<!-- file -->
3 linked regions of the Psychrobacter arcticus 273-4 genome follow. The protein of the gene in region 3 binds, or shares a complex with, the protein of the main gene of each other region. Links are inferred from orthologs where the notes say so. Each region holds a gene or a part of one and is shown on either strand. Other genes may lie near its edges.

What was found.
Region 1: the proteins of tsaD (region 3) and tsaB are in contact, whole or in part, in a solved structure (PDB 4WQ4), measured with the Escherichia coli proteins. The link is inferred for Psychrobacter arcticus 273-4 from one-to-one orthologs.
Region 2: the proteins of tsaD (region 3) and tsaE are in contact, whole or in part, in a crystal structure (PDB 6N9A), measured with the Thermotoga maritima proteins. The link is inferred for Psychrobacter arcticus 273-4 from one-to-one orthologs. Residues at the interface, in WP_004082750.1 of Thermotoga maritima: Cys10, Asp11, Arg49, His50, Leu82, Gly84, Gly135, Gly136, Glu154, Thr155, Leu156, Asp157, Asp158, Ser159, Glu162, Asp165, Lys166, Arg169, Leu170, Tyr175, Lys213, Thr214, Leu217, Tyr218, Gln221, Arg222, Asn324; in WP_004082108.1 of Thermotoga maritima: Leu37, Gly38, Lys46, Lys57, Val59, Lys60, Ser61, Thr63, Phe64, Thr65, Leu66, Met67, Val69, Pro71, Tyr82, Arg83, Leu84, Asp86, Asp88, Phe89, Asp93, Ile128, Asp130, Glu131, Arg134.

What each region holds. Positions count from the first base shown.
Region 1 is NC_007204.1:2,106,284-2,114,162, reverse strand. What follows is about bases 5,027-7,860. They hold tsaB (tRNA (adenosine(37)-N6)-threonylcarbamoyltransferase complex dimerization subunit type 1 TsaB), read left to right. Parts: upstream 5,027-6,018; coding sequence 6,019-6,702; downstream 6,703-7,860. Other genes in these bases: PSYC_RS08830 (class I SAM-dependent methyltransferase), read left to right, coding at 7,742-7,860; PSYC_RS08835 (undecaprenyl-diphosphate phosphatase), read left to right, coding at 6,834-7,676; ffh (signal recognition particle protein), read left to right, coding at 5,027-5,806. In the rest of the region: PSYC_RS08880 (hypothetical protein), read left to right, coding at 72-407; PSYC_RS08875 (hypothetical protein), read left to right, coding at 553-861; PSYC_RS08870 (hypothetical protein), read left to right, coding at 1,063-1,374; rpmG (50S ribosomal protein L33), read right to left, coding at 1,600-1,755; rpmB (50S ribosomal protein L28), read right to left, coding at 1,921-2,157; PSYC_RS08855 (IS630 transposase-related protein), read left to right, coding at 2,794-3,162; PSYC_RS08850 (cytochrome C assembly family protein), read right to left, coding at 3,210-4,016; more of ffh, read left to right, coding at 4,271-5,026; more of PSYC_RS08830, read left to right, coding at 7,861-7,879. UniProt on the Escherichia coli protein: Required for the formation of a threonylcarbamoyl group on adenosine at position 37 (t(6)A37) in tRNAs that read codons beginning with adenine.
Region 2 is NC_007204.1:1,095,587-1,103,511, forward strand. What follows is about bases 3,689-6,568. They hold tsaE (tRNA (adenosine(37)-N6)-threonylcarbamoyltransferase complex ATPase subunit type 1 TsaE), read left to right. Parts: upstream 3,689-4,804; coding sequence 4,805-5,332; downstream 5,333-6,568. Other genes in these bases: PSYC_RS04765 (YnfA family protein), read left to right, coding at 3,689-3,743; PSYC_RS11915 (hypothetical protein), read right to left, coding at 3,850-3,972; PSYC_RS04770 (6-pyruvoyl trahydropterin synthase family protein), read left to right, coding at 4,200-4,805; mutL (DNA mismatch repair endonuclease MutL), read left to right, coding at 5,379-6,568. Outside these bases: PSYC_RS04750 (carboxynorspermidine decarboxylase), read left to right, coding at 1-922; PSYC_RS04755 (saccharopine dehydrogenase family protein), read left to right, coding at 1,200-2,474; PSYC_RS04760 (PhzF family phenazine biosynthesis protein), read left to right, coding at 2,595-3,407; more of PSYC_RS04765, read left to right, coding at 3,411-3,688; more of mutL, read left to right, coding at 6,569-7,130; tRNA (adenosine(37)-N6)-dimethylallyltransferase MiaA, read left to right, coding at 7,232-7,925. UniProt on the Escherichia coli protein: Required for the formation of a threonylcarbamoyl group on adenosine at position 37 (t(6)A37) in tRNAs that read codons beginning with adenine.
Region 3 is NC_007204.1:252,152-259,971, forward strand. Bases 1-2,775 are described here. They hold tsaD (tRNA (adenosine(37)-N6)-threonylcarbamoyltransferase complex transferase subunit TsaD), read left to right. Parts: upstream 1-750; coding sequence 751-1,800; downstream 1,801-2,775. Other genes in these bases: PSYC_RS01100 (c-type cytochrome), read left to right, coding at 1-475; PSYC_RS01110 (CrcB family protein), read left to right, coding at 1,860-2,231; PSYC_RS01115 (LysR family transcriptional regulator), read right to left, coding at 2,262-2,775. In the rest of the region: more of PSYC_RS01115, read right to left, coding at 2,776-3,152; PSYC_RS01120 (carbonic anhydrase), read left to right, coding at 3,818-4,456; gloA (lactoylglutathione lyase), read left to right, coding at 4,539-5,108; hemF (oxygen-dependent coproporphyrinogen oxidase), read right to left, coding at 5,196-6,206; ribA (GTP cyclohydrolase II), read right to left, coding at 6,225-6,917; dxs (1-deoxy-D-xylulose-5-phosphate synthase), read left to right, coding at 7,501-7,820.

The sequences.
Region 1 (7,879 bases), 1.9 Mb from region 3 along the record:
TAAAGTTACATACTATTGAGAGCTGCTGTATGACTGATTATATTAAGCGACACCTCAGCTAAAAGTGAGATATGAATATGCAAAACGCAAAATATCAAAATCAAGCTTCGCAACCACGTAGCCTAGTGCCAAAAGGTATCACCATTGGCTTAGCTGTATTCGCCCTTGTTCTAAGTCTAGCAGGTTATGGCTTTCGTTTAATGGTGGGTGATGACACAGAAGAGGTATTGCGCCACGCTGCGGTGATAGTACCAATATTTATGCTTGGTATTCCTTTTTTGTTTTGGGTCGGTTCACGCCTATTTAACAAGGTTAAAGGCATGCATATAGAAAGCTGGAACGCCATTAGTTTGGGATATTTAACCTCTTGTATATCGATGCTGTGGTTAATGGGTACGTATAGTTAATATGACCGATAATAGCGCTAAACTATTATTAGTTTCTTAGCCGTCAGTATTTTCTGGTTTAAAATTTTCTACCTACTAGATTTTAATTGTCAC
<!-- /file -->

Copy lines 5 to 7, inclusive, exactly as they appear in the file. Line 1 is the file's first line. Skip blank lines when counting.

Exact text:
What each region holds. Positions count from the first base shown.
Region 1 is NC_007204.1:2,106,284-2,114,162, reverse strand. What follows is about bases 5,027-7,860. They hold tsaB (tRNA (adenosine(37)-N6)-threonylcarbamoyltransferase complex dimerization subunit type 1 TsaB), read left to right. Parts: upstream 5,027-6,018; coding sequence 6,019-6,702; downstream 6,703-7,860. Other genes in these bases: PSYC_RS08830 (class I SAM-dependent methyltransferase), read left to right, coding at 7,742-7,860; PSYC_RS08835 (undecaprenyl-diphosphate phosphatase), read left to right, coding at 6,834-7,676; ffh (signal recognition particle protein), read left to right, coding at 5,027-5,806. In the rest of the region: PSYC_RS08880 (hypothetical protein), read left to right, coding at 72-407; PSYC_RS08875 (hypothetical protein), read left to right, coding at 553-861; PSYC_RS08870 (hypothetical protein), read left to right, coding at 1,063-1,374; rpmG (50S ribosomal protein L33), read right to left, coding at 1,600-1,755; rpmB (50S ribosomal protein L28), read right to left, coding at 1,921-2,157; PSYC_RS08855 (IS630 transposase-related protein), read left to right, coding at 2,794-3,162; PSYC_RS08850 (cytochrome C assembly family protein), read right to left, coding at 3,210-4,016; more of ffh, read left to right, coding at 4,271-5,026; more of PSYC_RS08830, read left to right, coding at 7,861-7,879. UniProt on the Escherichia coli protein: Required for the formation of a threonylcarbamoyl group on adenosine at position 37 (t(6)A37) in tRNAs that read codons beginning with adenine.
Region 2 is NC_007204.1:1,095,587-1,103,511, forward strand. What follows is about bases 3,689-6,568. They hold tsaE (tRNA (adenosine(37)-N6)-threonylcarbamoyltransferase complex ATPase subunit type 1 TsaE), read left to right. Parts: upstream 3,689-4,804; coding sequence 4,805-5,332; downstream 5,333-6,568. Other genes in these bases: PSYC_RS04765 (YnfA family protein), read left to right, coding at 3,689-3,743; PSYC_RS11915 (hypothetical protein), read right to left, coding at 3,850-3,972; PSYC_RS04770 (6-pyruvoyl trahydropterin synthase family protein), read left to right, coding at 4,200-4,805; mutL (DNA mismatch repair endonuclease MutL), read left to right, coding at 5,379-6,568. Outside these bases: PSYC_RS04750 (carboxynorspermidine decarboxylase), read left to right, coding at 1-922; PSYC_RS04755 (saccharopine dehydrogenase family protein), read left to right, coding at 1,200-2,474; PSYC_RS04760 (PhzF family phenazine biosynthesis protein), read left to right, coding at 2,595-3,407; more of PSYC_RS04765, read left to right, coding at 3,411-3,688; more of mutL, read left to right, coding at 6,569-7,130; tRNA (adenosine(37)-N6)-dimethylallyltransferase MiaA, read left to right, coding at 7,232-7,925. UniProt on the Escherichia coli protein: Required for the formation of a threonylcarbamoyl group on adenosine at position 37 (t(6)A37) in tRNAs that read codons beginning with adenine.